Fix, Rougier, and Alexandre presented a dynamic field theory of visual exploration of a scene where selection of the next locus of attention, memorizing the previously attended locations, anticipating the consequences of eye movements, and integrating bottom-up and top-down information are the necessary mechanisms to perform a active visual search task.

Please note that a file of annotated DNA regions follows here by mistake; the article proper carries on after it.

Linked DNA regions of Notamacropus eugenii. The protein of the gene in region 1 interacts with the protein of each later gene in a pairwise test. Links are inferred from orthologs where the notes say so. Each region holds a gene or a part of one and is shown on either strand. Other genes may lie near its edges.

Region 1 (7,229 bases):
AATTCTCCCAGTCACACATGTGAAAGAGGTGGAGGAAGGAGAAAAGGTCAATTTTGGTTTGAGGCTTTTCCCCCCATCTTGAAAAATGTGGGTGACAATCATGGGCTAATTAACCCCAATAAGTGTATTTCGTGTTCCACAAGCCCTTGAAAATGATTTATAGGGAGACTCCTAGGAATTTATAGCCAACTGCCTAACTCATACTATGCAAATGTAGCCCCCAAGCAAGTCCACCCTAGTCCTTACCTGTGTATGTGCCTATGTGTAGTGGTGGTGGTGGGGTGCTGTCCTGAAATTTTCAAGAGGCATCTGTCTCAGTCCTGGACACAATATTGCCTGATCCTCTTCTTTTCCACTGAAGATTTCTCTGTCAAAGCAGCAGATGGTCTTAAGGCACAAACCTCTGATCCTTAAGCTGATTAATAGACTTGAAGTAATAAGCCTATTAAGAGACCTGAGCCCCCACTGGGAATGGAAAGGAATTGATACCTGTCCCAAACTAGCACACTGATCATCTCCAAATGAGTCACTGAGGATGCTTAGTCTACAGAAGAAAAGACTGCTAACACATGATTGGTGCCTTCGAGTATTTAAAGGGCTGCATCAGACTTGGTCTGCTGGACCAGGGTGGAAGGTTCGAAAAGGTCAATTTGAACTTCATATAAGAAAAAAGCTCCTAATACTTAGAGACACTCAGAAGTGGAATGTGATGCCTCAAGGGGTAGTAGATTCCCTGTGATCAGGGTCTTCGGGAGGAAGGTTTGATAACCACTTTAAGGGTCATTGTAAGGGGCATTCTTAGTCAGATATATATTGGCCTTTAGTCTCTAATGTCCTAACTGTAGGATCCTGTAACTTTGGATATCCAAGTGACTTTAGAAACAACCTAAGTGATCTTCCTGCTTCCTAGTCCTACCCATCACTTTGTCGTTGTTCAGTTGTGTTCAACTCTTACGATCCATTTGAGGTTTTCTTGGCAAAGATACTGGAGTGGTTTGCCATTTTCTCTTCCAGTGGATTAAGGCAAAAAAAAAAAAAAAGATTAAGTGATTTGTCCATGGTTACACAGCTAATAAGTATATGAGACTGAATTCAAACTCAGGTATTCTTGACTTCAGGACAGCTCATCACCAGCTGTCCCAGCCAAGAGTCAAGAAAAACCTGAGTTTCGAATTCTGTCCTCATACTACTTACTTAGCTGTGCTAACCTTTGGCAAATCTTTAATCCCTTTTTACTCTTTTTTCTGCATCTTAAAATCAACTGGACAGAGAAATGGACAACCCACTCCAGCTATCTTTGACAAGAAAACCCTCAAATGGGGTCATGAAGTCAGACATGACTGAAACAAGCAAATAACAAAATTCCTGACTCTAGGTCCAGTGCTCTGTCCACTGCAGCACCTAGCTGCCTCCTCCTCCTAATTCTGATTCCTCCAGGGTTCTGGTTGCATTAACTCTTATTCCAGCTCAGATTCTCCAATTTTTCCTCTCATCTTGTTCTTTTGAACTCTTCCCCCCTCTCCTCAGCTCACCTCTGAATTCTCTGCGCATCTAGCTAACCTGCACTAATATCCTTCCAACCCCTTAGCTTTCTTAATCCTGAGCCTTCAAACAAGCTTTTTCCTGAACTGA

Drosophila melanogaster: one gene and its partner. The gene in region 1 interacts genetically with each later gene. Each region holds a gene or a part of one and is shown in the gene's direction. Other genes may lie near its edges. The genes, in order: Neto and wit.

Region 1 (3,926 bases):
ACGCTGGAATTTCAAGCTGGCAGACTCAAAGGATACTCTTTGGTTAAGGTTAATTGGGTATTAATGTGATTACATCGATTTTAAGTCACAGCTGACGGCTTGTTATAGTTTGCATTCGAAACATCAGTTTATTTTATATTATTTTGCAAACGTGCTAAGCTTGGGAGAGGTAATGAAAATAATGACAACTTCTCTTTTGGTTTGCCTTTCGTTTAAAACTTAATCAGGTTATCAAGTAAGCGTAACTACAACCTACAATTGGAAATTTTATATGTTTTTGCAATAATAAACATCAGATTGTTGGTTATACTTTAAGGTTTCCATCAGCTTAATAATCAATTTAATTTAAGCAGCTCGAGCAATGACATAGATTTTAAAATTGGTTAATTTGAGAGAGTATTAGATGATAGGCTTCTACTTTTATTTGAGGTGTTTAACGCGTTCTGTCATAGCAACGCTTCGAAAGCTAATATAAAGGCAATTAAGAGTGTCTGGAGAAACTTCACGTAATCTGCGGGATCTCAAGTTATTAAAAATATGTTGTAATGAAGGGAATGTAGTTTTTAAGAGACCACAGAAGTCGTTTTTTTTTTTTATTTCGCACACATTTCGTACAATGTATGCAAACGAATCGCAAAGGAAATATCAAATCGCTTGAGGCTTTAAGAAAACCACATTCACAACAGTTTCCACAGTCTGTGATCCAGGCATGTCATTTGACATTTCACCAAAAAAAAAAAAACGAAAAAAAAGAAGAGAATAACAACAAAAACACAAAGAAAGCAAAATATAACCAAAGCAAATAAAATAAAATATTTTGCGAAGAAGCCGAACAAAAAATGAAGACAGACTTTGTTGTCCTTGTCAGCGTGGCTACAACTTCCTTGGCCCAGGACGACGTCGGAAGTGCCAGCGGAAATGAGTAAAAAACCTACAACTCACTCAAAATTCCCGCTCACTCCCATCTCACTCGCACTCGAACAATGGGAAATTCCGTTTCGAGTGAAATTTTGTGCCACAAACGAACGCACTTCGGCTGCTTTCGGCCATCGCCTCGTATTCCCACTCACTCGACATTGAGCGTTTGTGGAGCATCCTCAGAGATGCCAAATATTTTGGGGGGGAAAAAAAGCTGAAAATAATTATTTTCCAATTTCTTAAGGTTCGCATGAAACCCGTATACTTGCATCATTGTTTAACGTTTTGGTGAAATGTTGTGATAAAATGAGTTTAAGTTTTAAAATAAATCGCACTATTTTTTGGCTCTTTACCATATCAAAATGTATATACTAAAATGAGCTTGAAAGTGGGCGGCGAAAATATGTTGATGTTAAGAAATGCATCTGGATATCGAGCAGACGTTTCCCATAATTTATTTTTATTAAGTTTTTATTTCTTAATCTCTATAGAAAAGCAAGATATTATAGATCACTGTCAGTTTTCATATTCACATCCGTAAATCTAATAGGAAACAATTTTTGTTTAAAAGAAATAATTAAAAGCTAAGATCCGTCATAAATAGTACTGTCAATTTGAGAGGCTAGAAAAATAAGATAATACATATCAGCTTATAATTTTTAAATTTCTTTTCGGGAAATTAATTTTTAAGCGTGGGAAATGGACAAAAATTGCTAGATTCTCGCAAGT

Wasserman, Bolbecker, Li, and Lim-Kessler proposed a new theory of visual attention based on past research in horseshoe crab, where a top-down component involving efferents that go from the brain to the photoreceptors and a bottom-up component involving consequent neuromodulatory alterations of the timing of the afferent photoreceptor potentials evoked by light stimuli interact to shift attention to relevant regions in the visual field. The validity of their theory was subsequently tested by the newly developed multifocal electroretinogram (mfERG) technology, which provides objective measures of the timing of human retinal potentials while obtaining quantitative behavioral measures of both the observer’s state of attention and of visual performance. Finally, suggestions were made for the applicability of their theory and the experimental technique in the objective diagnosis and the quantitative evaluation of treatments in a variety of attention disorders.